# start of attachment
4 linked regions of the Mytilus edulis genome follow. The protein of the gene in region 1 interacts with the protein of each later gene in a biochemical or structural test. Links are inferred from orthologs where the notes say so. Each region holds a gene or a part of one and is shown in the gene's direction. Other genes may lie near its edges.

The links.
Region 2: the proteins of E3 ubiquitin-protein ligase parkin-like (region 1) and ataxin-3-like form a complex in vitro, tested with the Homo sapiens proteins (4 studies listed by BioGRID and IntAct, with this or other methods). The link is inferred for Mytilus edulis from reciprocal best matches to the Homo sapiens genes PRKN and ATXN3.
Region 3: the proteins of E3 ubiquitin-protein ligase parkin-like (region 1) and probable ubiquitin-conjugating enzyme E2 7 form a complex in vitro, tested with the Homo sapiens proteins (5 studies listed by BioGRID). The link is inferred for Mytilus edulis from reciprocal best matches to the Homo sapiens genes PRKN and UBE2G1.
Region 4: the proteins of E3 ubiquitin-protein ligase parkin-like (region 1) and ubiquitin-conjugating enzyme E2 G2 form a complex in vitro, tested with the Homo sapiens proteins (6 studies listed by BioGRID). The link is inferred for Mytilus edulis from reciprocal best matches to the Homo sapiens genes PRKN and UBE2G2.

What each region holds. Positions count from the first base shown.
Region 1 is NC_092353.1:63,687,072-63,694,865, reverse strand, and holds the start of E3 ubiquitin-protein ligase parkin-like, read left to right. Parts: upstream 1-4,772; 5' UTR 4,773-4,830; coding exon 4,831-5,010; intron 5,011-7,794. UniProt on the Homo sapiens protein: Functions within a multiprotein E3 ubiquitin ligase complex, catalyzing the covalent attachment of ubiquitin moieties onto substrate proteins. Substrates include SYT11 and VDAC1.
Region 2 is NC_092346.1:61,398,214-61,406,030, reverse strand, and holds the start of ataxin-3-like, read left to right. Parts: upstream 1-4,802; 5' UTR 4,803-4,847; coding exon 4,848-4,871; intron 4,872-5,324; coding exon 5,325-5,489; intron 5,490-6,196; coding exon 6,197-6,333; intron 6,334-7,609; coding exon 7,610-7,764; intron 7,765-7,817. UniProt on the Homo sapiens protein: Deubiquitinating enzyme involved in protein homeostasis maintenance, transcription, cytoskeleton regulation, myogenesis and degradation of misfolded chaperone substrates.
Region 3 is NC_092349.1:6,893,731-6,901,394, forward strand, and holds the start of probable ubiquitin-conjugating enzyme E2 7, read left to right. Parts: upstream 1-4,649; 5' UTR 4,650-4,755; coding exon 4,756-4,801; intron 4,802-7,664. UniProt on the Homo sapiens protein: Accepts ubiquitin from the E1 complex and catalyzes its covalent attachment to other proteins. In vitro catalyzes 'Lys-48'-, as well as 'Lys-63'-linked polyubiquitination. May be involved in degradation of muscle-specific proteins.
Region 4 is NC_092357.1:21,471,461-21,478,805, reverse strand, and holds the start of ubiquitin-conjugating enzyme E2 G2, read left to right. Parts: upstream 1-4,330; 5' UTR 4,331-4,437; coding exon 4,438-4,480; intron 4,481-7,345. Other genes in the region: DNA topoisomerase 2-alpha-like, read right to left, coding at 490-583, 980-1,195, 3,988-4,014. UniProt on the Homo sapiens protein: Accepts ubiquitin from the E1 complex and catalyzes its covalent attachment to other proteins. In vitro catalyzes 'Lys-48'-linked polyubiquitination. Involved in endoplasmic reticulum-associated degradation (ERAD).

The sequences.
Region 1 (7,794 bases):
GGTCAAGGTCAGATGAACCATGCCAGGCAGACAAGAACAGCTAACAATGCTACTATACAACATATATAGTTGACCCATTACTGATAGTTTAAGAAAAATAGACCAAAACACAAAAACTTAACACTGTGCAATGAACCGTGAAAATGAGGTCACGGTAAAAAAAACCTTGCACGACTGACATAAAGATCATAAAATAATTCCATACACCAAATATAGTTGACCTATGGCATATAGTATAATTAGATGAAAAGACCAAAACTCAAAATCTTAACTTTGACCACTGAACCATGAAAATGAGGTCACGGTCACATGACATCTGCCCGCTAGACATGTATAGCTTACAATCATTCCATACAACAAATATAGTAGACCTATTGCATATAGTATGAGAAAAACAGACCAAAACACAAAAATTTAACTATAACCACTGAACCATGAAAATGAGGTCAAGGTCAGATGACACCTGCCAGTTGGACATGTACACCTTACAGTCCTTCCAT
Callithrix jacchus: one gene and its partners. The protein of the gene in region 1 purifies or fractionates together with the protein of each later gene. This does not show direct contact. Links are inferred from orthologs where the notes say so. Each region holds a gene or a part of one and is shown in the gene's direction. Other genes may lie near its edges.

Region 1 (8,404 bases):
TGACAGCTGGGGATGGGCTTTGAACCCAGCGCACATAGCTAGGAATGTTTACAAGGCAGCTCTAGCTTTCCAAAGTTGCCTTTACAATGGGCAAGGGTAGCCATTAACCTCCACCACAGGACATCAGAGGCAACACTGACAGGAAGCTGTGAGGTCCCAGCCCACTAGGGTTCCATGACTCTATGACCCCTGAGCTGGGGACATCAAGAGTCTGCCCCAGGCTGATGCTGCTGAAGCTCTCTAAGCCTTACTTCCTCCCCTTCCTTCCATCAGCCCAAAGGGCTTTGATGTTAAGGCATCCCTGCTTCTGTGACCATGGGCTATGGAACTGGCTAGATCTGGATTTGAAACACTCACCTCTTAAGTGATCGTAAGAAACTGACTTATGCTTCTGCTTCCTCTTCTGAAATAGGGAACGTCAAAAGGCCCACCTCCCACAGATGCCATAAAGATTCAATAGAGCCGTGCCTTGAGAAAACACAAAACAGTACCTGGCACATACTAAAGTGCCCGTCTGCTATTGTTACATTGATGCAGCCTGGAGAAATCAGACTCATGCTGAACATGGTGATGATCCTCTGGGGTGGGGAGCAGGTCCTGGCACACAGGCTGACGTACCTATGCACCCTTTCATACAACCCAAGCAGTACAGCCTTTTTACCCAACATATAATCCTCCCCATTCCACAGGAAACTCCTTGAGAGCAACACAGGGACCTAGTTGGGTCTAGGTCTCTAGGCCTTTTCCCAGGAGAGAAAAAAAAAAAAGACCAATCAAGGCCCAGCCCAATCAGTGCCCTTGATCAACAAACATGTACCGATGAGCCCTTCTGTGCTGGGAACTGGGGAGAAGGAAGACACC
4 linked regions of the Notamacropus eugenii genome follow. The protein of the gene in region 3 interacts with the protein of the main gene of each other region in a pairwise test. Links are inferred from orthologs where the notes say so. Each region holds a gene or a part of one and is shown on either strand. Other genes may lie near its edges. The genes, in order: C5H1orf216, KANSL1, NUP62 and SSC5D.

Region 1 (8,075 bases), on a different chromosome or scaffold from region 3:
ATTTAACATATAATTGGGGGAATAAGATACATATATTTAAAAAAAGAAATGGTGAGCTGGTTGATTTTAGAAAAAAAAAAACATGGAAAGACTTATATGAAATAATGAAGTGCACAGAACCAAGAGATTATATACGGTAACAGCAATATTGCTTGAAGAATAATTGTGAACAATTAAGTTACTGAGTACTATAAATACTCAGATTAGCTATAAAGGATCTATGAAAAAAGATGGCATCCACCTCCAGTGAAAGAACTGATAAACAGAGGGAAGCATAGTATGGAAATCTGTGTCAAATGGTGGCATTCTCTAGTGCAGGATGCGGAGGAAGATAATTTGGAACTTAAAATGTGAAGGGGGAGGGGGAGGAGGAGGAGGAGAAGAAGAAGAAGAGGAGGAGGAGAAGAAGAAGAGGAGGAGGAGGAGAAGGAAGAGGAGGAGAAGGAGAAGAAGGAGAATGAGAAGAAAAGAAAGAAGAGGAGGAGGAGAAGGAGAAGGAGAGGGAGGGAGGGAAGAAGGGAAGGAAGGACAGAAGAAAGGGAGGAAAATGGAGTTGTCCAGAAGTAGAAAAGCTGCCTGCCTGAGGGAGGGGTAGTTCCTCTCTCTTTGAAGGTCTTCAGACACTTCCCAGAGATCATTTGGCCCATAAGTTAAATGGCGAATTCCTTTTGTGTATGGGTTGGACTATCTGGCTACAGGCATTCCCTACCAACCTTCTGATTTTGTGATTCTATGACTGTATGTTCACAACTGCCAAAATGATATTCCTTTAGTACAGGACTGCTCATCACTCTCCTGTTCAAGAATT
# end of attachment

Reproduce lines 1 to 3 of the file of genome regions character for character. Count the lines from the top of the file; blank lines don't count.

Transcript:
4 linked regions of the Mytilus edulis genome follow. The protein of the gene in region 1 interacts with the protein of each later gene in a biochemical or structural test. Links are inferred from orthologs where the notes say so. Each region holds a gene or a part of one and is shown in the gene's direction. Other genes may lie near its edges.

The links.
Region 2: the proteins of E3 ubiquitin-protein ligase parkin-like (region 1) and ataxin-3-like form a complex in vitro, tested with the Homo sapiens proteins (4 studies listed by BioGRID and IntAct, with this or other methods). The link is inferred for Mytilus edulis from reciprocal best matches to the Homo sapiens genes PRKN and ATXN3.